Visiting Kogelo, Kenya, Barack Obama’s Ancestral Village

In 2007, the meteoric rise of a then relatively unknown Senator from the United States became a global phenomenon. Gunning for the presidency and going by the catchy slogan “Yes We Can”, Barack Obama soon became an icon of collective hope and progressiveness.

Everyone around the world wanted a piece of Barack Obama, including Kenyans, many of whom claimed him as “our son in the US.” This was by virtue of Barack’s father, Barack Obama Sr., having his ancestral roots in Kogelo village in the western part of Kenya.

A year before this buzz, very few Kenyans could point out Kogelo village on a map. It remained relatively unknown, even in 2006 when then-Senator Barack Obama made a pilgrimage to visit his grandmother in the desolate township. It was not until he secured a victory in the US presidential elections that the wheels started spinning faster.

obama in kogelo

Barack Obama with Sarah Obama in Kogelo (Courtesy of US Embassy, Jakarta)

This town without electricity, no proper access by road and poor infrastructure was soon an attraction for visitors. The Kenyan government began making improvements in security, health clinics and roads in the area. Today it is a thriving town with a lot to offer. Today, Kogelo is a vibrant town that acts as a trade center and most significantly, as a tourism destination.

To reach Kogelo, you first need to get to Kisumu. Kisumu can be accessed by road (about five hours’ drive) or by air from Nairobi. From Kisumu City, the road to Kogelo is a 25 mile (40-kilometer) ride to the west.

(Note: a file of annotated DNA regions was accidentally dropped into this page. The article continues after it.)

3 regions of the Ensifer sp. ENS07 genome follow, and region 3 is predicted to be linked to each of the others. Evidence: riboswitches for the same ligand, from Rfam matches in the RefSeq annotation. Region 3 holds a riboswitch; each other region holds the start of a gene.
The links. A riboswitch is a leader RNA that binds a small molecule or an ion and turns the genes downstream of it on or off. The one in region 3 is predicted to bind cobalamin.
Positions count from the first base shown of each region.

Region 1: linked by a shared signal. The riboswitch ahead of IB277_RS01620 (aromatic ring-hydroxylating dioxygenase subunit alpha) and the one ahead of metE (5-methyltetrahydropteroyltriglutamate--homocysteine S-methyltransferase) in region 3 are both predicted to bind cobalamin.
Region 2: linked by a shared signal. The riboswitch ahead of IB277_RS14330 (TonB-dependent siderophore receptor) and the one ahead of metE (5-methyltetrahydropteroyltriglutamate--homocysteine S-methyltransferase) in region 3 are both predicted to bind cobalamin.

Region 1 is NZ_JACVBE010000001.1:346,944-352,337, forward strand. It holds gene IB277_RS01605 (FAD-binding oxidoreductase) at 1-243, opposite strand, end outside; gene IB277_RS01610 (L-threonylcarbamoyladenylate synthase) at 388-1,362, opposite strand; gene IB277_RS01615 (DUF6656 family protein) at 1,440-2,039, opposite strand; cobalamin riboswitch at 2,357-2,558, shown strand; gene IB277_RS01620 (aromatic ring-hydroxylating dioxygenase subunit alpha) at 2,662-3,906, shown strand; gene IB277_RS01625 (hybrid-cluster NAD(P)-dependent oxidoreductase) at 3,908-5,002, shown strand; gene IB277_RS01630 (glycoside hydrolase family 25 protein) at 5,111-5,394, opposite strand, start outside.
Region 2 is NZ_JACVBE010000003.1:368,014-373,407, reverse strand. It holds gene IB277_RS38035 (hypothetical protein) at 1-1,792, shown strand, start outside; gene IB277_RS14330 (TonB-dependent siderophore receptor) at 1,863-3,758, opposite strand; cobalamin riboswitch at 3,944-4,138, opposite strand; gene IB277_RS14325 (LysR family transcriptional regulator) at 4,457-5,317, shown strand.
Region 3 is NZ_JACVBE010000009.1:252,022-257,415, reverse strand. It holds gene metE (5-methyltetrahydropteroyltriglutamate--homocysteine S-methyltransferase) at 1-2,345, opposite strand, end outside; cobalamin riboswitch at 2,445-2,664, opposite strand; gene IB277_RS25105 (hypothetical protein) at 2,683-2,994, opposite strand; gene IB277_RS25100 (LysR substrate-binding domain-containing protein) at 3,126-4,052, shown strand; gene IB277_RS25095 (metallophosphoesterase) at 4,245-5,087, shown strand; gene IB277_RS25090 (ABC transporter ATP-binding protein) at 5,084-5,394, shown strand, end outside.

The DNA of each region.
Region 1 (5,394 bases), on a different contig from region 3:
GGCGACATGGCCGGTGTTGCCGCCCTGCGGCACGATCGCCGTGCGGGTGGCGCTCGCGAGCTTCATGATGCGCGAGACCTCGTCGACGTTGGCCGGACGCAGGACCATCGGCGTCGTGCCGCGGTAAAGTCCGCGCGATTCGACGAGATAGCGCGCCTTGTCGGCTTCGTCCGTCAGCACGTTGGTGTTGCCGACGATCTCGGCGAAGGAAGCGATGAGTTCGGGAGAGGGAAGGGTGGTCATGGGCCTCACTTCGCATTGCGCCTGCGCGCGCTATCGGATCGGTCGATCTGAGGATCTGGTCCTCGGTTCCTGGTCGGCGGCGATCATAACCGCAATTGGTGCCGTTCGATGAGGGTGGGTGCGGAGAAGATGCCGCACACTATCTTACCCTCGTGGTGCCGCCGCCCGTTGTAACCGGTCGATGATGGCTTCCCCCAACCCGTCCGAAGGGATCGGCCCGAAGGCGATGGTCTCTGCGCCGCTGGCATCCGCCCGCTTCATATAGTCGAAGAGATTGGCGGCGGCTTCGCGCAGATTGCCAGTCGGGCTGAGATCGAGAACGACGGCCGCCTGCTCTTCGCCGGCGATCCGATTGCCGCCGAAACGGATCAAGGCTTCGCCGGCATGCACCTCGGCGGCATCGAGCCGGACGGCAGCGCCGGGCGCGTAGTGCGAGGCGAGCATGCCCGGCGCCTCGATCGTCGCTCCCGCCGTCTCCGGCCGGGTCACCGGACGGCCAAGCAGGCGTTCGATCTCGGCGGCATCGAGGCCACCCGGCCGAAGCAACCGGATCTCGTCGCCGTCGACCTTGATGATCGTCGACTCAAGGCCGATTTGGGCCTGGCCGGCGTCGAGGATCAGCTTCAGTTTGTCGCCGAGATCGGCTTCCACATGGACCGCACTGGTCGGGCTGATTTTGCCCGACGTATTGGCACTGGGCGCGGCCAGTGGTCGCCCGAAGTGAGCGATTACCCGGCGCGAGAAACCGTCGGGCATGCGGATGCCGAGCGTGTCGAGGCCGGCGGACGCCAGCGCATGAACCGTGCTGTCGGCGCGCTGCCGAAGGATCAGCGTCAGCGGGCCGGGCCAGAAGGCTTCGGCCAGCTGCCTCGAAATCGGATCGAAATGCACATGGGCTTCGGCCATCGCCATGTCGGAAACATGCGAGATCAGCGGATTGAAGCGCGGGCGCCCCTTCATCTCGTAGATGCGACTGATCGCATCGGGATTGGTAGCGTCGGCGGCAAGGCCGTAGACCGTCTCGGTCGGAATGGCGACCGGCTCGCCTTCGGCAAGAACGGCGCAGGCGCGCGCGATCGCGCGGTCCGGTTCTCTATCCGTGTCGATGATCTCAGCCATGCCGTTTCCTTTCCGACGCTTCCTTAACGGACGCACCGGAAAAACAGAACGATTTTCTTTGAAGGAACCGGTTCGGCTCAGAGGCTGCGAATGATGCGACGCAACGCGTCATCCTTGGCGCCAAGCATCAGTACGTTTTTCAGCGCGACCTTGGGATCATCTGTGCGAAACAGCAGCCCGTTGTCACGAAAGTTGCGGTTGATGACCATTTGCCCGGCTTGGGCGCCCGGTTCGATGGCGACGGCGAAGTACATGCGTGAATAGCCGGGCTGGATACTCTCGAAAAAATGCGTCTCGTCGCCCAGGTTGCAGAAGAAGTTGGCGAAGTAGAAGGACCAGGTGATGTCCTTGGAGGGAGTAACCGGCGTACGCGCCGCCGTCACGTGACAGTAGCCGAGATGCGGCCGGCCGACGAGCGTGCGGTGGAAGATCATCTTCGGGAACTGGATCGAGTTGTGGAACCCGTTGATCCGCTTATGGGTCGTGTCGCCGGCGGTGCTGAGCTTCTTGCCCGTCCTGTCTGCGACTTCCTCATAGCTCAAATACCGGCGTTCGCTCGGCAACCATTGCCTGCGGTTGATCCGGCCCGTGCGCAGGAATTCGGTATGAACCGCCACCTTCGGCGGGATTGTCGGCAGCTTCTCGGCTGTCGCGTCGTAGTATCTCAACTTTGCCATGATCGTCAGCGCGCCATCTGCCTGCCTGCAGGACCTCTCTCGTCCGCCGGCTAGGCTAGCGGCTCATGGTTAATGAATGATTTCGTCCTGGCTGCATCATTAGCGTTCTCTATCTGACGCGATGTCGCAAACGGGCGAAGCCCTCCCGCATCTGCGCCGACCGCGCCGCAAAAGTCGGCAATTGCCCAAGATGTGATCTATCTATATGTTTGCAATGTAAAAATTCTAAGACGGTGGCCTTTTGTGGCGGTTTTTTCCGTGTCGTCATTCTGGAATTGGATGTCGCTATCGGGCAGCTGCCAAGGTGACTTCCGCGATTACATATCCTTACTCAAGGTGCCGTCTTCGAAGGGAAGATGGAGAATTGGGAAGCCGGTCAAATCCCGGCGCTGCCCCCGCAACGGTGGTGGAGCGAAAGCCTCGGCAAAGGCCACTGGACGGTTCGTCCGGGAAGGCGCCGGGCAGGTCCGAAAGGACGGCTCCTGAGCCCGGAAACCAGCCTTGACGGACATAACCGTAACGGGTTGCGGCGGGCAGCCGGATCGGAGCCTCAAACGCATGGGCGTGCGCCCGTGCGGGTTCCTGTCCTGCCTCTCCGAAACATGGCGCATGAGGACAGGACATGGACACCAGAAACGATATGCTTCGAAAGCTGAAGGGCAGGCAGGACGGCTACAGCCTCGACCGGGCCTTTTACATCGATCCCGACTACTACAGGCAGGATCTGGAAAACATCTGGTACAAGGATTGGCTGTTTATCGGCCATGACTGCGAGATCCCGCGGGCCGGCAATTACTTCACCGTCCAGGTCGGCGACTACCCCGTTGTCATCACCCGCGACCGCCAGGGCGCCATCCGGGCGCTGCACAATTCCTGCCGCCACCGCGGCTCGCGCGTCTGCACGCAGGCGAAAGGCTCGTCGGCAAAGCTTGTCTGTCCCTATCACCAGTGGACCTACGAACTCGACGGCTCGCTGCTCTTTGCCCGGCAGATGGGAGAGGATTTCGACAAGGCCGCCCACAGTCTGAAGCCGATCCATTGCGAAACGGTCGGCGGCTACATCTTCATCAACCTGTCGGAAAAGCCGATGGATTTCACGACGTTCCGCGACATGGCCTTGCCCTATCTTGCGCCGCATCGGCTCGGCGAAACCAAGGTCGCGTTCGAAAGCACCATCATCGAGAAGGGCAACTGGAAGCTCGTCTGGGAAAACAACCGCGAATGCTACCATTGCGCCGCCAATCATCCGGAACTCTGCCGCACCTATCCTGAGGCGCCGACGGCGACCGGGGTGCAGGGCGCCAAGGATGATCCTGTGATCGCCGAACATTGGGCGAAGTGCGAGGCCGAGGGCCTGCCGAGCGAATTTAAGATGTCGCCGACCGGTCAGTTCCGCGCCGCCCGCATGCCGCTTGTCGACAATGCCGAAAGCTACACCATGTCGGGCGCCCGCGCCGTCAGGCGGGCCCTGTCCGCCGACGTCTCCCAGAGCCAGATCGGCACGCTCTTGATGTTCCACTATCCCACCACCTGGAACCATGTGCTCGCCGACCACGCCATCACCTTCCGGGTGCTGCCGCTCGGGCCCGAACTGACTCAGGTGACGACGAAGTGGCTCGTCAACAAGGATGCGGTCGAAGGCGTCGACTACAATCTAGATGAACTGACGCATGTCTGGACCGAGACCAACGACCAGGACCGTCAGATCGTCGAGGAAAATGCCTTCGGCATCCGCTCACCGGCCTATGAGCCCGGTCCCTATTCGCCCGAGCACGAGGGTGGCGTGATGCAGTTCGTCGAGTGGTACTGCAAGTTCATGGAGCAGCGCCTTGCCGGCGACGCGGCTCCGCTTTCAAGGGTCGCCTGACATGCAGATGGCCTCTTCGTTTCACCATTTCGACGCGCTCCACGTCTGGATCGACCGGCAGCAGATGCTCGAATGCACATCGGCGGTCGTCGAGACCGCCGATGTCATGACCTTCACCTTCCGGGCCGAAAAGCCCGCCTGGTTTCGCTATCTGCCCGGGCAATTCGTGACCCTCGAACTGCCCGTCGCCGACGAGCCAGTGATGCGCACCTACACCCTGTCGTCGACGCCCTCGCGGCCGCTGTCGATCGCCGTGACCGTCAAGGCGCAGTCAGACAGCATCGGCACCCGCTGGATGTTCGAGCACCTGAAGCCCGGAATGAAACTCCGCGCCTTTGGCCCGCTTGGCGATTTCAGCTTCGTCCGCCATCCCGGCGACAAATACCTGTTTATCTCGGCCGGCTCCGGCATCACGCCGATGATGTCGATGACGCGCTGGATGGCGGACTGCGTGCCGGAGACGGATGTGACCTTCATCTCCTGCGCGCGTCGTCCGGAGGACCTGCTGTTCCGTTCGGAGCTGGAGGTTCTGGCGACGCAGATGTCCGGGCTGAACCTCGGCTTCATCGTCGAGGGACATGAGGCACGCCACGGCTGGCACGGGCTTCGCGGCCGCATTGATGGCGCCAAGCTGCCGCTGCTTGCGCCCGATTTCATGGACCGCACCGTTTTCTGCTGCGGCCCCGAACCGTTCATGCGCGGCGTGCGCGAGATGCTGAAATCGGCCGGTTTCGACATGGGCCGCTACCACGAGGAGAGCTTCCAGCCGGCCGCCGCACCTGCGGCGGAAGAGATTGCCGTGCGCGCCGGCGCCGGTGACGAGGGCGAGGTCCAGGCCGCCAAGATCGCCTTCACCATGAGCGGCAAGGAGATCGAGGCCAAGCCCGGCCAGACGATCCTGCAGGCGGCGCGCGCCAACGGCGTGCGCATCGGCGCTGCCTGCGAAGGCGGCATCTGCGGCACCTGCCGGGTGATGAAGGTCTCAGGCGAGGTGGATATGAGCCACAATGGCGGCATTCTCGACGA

To get there, you take the Kisumu–Siaya road and branch off at Ng’iya junction. On your way there, you may want to stop for a photo session at the Equator Line. The equator is the imaginary geographic line that cuts the earth into two hemispheres. One of its marked points is located near Ng’iya Market on the way to Kogelo.

At the Obama homestead, you will see the hut by which Obama took the famous photo of him holding a sack full of potatoes standing next to his grandmother, long before he became a household name.

Visitors often sit down with Mama Sarah Obama – the widow of Obama’s grandfather – beneath a mango tree in her homestead for an interview. Mama Sarah has been involved for a long time in community initiatives that target orphans, and the limelight that her grandson brought shed more focus on her noble activities.

Other places to see are the Senator Barack Obama Secondary School, which is named after the US president, and the Kogelo dispensary, where Obama very publicly took a HIV test in an effort to reduce the stigma associated with HIV and AIDS.

A traveler seeking to make a trip to Kogelo will not only experience the beauty of this “pilgrimage,” but also be exposed to a number of other intriguing attractions. For example if you decide to go by road to Kisumu, you will experience the scenic rift valley as you go down. The half-day trip will lead you to Kisumu.

At the shores of Lake Victoria (the world’s second largest freshwater lake) there is the Kiboko Bay Resort. Here you get to view the lake in its shimmering splendor. You get to enjoy your dinner in the presence of hippos in the marshy swamps nearby.

Many tour operators offer six-day packages that involve a trip to Kogelo, a safari to the famous Maasai Mara, a trip to the Flamingo Park in the Rift Valley, and back to Nairobi in one circuit.

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